The marine α-taxonomist often encounters two problems. Firstly, the "environmental dirt" that is frequently present on the specimens and secondly the difficulty in distinguishing key-features due to the uniform colours which fixed animals often adopt.
Here we show that illuminating animals with deep-blue or ultraviolet light instead of the normal white-light abrogates both difficulties; dirt disappears and important details become clearly visible. This light regime has also two other advantages. It allows easy detection of very small, normally invisible, animals (0.1 μm range). And as these light wavelengths can induce fluorescence, new identification markers may be discovered by this approach.
Keywords:fluorescent colours; light emission; determination; cryptic species; dimorphism; pattern UV light; deep-blue light; autofluorescence
When trying to identify small marine animals the α-taxonomist looks for features that objectively distinguish one species from another, and often he encounters two problems. Firstly, the "dirt" omnipresent in the marine environment sticks onto the specimens thereby often masking hairs, chaetae, bristles, spicules, plates, and the many other features, which require to be observed. Secondly, animals that are fixed in formalin or alcohol show a rather uniform colour (for some this is also true in their native state). Both problems make identification very time consuming and if these could be avoided determination would be easier and quicker for both taxonomists and routine observers. Here we show that illumination with deep blue or UV light completely eliminates above problems.
We use a Zeiss LUMAR dissecting microscope to screen for fluorescent patterns on marine animals, to decipher potential UV light-induced behavioural signs [1-4] and to identify sources for the isolation of new fluorescent proteins, which may lead to new in situ imaging tools . During these screens it became rapidly clear that the use of different light colours has four advantages for the taxonomist:
Figure 1 shows that the small amphipod, Gammarus salina (Figure 1A, left) and the small crab, Macropodia linaresi (Figure 1B, left) are both covered with "dirt" which is clearly visible when exposed to normal light. Note how difficult it is to count the hairs on the crab or to see the hairs or the form of the chitin plates on the amphipod's body. Illumination with UV or with deep blue light results in an "optical" removal of the dirt (Figure 1A, B, C or E, UV panels).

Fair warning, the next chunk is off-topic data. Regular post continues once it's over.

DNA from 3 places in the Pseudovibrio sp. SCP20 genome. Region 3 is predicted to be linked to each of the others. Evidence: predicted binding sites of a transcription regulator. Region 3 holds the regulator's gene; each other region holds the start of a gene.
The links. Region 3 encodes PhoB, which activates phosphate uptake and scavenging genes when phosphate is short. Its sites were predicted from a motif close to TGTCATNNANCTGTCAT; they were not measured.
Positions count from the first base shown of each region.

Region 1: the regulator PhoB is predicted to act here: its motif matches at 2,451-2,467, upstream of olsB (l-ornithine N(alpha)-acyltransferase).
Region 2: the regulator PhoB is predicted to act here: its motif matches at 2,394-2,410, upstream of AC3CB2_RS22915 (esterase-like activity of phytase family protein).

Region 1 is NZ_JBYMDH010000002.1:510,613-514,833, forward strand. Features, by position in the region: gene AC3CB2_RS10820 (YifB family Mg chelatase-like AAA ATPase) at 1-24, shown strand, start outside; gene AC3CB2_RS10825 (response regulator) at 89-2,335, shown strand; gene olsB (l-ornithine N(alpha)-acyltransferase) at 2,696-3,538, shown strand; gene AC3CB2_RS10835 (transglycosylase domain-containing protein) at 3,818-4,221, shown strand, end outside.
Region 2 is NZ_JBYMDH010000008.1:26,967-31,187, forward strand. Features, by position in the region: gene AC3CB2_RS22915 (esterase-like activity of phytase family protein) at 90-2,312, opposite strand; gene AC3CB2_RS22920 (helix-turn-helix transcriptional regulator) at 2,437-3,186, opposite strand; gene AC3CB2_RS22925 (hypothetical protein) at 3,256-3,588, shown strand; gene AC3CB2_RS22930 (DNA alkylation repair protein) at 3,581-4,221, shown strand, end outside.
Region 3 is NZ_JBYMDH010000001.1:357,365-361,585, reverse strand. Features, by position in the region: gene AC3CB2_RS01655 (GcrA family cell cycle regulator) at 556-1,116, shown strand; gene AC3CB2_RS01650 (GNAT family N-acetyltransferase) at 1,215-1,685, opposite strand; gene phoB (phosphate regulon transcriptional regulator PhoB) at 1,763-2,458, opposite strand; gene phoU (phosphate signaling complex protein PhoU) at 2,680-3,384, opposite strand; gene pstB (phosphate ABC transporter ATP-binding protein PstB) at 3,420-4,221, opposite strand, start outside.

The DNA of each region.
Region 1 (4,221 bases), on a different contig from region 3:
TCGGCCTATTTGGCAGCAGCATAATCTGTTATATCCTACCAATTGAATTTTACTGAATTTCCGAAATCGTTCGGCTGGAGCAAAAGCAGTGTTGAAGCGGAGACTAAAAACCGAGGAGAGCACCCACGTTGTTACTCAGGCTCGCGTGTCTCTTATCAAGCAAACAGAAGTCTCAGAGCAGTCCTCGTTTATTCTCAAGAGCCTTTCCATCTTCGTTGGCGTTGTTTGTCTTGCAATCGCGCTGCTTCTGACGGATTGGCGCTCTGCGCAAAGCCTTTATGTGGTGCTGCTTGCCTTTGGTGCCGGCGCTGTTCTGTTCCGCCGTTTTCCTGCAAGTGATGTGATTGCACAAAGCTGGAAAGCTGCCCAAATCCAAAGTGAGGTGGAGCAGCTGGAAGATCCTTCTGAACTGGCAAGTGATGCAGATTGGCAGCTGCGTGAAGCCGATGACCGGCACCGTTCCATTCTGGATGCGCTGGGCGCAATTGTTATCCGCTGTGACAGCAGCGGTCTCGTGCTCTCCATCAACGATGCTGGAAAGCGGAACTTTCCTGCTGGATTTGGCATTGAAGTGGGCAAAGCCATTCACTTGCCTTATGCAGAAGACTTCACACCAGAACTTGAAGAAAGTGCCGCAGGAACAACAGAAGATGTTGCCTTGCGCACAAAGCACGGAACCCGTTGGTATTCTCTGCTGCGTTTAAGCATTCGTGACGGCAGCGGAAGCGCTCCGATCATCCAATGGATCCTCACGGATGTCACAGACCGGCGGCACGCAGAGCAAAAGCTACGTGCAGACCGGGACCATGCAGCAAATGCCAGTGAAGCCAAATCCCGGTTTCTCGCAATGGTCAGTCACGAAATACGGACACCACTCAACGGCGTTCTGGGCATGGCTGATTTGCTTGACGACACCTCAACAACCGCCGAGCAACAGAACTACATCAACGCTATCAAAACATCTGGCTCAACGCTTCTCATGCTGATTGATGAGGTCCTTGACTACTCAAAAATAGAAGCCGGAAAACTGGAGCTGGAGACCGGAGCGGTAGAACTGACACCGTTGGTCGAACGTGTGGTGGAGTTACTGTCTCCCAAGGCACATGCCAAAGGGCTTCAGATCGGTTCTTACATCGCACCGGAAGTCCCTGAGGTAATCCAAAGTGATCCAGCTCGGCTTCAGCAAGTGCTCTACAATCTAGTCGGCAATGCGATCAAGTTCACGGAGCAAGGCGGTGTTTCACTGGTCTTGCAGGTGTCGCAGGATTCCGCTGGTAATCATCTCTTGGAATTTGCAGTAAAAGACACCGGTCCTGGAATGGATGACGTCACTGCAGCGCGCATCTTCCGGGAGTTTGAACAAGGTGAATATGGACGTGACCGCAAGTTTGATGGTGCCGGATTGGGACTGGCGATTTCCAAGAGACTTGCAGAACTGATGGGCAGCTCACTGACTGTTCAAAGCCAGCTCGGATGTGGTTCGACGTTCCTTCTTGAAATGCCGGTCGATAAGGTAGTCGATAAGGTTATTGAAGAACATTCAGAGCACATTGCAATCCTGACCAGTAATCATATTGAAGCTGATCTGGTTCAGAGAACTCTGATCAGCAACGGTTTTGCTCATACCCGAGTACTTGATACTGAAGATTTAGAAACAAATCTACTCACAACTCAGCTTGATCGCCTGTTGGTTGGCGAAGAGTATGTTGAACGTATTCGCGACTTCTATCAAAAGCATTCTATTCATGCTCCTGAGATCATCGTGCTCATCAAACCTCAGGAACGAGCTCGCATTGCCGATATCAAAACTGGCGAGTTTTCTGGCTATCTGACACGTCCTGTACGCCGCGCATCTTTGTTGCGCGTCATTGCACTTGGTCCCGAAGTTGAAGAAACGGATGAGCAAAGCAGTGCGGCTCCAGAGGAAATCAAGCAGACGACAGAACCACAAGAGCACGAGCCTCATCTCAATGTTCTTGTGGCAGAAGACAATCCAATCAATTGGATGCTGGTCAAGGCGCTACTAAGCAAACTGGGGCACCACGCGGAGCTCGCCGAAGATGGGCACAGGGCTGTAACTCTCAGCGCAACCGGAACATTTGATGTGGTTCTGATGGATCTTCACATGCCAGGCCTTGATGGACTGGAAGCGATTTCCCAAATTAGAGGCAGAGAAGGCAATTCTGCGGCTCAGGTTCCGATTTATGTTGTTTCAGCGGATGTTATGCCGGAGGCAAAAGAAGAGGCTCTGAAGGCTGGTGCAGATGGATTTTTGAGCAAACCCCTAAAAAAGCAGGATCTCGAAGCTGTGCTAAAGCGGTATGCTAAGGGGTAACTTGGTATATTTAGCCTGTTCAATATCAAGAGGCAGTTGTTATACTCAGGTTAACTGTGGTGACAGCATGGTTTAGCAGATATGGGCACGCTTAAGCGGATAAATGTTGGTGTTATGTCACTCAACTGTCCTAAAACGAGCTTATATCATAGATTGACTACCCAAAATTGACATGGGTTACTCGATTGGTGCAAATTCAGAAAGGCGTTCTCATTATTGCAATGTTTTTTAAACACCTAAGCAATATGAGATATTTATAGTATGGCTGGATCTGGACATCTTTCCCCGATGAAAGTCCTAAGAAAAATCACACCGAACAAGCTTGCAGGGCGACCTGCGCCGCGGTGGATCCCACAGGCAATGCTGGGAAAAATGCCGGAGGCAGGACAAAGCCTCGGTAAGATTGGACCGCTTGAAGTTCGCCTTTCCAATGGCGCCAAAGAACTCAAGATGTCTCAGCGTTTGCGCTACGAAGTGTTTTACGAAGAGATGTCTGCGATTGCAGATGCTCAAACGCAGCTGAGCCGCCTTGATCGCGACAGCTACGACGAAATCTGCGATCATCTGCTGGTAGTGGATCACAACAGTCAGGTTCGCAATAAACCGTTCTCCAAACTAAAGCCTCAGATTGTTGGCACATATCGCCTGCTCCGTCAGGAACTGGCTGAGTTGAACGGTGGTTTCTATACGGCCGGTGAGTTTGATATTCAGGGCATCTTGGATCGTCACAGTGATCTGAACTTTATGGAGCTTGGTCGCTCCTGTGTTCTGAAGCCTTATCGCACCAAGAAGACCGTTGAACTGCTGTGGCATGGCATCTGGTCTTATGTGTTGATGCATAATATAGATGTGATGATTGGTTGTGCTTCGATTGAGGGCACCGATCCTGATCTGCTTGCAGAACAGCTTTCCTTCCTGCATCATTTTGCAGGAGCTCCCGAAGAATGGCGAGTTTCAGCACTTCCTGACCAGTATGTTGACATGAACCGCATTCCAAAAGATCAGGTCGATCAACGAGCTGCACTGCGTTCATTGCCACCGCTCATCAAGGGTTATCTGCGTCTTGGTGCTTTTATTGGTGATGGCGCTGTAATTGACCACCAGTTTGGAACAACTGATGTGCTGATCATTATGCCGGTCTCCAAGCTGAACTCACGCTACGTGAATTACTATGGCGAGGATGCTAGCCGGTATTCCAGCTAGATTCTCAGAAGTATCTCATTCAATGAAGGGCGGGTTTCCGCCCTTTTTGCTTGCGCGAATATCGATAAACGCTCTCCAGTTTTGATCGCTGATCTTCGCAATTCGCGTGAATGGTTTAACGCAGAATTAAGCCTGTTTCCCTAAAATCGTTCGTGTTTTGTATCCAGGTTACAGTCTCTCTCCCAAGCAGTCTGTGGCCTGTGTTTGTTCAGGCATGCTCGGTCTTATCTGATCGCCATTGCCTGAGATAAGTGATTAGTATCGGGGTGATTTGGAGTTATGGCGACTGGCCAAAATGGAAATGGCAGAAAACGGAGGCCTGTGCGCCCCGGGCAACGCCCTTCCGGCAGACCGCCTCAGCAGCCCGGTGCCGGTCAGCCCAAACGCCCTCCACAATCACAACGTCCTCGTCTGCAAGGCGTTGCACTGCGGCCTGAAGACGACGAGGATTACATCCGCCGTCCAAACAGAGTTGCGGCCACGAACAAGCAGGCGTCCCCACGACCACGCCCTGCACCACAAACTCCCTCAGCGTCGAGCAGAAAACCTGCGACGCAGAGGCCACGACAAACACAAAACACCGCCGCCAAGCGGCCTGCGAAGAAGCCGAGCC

Figure 1. Use of different light colours permits easier "identification-marker" visualization and "removes dirt". A. Unfixed Gamarus salinus (Spooner, 1947). Left: "white light", Right: UV light. B. Unfixed Macropodia linaresi (Forest & Alvarez, 1964). Left: "white light" Right: UV light. C. Unfixed Membranipora membranacea (Lineaus, 1767) Left: "white light"; Middle: UV light. D. Chaetae of a polychaete under UV light. E. Illumination with different light colors of Gamarus salinus. Left panel: white light. Left-middle panel: UV light. Right-middle panel: Blue light. Right panel: Green light.
Easier "identification-marker" visualisation
UV illumination has a second positive effect as it makes plates and hairs on the exoskeleton become more clearly visible (Figure 1A, B, D, E). The animal's exoskeleton seems to "conduct the light", perhaps in a similar way to glass fibres. Note that green light failed to make the exoskeleton "light up", and that in that case dirt continued to remain visible (Figure 1E (right panel)).
As well as in crustaceans, illumination with UV (or deep-blue) light facilitates or ameliorates observation in other animal groups, as is illustrated by worm chaetae (Figure 1D) or by the clearly visible operculum on the bryozoan, Membranipora membranacea (Figure 1C).